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Senators Reintroduce Bill That Would Legalize Medical Cannabis in NC

Source: WRAL

We’ve come far enough as a country in such a relatively short amount of time that even some North Carolina Republicans are now in favor of legalizing cannabis for medical purposes.

The N.C. Compassionate Care Act, or Senate Bill 3, has two Republican primary sponsors (Sens. Bill Rabon and Michael Lee) and one Democratic primary sponsor (Sen. Paul Lowe).

The same bill was introduced in the 2021-2022 session. The sixth edition of the bill was referred to the Committee on Rules, Calendar, and Operations of the House on June 8, 2022, where it died.

Senate Bill 3 was one of the first bills to be filed in the legislature this January.

Thanks to the 2018 farm bill, hemp-derived products containing very minimal levels of THC are already legal in North Carolina, Abby Nauffts, manager of Redhead Hemp, told WRAL.

“The reason our store is able to sell the products we do is thanks to the 2018 farm bill. Anything hemp-derived is totally legal. That’s where Delta 8 comes from, as well as Delta 9, but ours is limited on how much we are able to put in,” Nauffts said. “It has to be below .3% on a dry-weight basis. As long as we stay below those limits, it’s totally legal to sell the same THC you would find anywhere else.”

For comparison, most cannabis flower contains somewhere around 15 to 25% THC and some products, such as cannabis concentrates, can have THC levels of 90% or more.

If SB3 passes in the legislature, people with a very specific list of medical conditions could get prescribed medical cannabis.

The bill’s text highlights the following conditions where a patient would be allowed to get a prescription:

a.  Cancer.

b.  Epilepsy.

c.  Positive status for human immunodeficiency virus (HIV).

d.  Acquired immune deficiency syndrome (AIDS).

e.  Amyotrophic lateral sclerosis (ALS).

f.  Crohn’s disease.

g. Sickle cell anemia.

h. Parkinson’s disease.

i.  Post-traumatic stress disorder, subject to evidence that an applicant experienced one or more traumatic events. Acceptable evidence shall include, but is not limited to, proof of military service in an active combat zone, that the person was the victim of a violent or sexual crime, or that the person was a first responder. Details of the trauma shall not be required.

j.  Multiple sclerosis.

k. Cachexia or wasting syndrome.

l.  Severe or persistent nausea in a person who is not pregnant that is related to end-of-life or hospice care, or who is bedridden or homebound because of a condition.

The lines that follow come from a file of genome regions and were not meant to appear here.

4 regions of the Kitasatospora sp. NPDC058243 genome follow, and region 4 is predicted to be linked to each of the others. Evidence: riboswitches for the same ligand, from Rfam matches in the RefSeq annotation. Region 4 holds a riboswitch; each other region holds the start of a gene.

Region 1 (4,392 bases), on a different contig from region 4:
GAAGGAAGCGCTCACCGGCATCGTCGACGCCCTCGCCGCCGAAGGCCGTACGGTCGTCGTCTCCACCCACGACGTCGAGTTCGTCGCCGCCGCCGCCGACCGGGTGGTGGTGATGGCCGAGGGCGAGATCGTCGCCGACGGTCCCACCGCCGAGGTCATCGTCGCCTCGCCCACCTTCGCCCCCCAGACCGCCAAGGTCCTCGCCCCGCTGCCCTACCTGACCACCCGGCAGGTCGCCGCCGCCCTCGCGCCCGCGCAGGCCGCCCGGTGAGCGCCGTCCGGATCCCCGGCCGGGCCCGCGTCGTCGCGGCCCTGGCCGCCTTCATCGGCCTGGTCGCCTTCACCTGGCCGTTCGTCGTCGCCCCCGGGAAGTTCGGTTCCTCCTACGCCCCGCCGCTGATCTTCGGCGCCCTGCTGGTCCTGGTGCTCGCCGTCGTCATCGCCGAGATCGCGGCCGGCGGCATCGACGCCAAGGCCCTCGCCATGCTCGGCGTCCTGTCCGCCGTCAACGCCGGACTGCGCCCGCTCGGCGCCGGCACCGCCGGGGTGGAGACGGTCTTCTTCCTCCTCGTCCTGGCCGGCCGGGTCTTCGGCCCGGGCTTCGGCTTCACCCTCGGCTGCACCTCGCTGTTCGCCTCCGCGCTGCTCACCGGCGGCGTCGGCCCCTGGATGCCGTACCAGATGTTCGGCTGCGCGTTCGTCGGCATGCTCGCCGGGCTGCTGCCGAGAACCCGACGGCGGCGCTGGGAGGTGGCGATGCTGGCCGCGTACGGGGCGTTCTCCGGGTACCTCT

m. A terminal illness when the patient’s remaining life expectancy is less than six months.

n.  A condition resulting in the individual receiving hospice care.

o.  Any other serious medical condition or its treatment added by the Compassionate Use Advisory Board, as provided for in G.S. 90-113.113.

Unfortunately, many of the conditions for which a patient would be able to take advantage of the many uses of medical cannabis are terminal illnesses or seriously debilitating conditions. This legislation will not be mistaken for a recreational bill.

Despite the restrictions, the passage of the bill would still help out many North Carolinians who could benefit from medical cannabis.

“I have a lot of veterans, a lot of people I know, who this could make a big difference in their life going forward,” Rep. Garland Pierce (D-Hoke) said.

There is bipartisan support for the bill (it passed the Senate in the 2021-2022 session), but there are still those out there who hope to see it fail.

One of those people is Sen. Jim Burgin (R-Harnett), who spoke against the bill in June 2022.

“I appreciate the sponsors’ desire to help those who are suffering with physical or mental health issues. Marijuana does not treat the ailment. it only masks the symptoms,” Burgin said at the time.

WRAL reached out to Burgin’s office numerous times asking for his thoughts on the bill’s reappearance. He told the TV station that “he didn’t think it would be fair to give a formal statement before the bill made it further through the process,” according to WRAL.

Only 13 states in the U.S., including North Carolina, do not have a medical cannabis program. South Dakota and Alabama both have programs, but they are not in operation yet.

Recreational cannabis is legal in 21 states and D.C. and should be the end goal of any movement to legalize marijuana here in North Carolina. Full legalization is the right path to take, but any sort of legalization is a good first step in North Carolina.

Read more from WRAL


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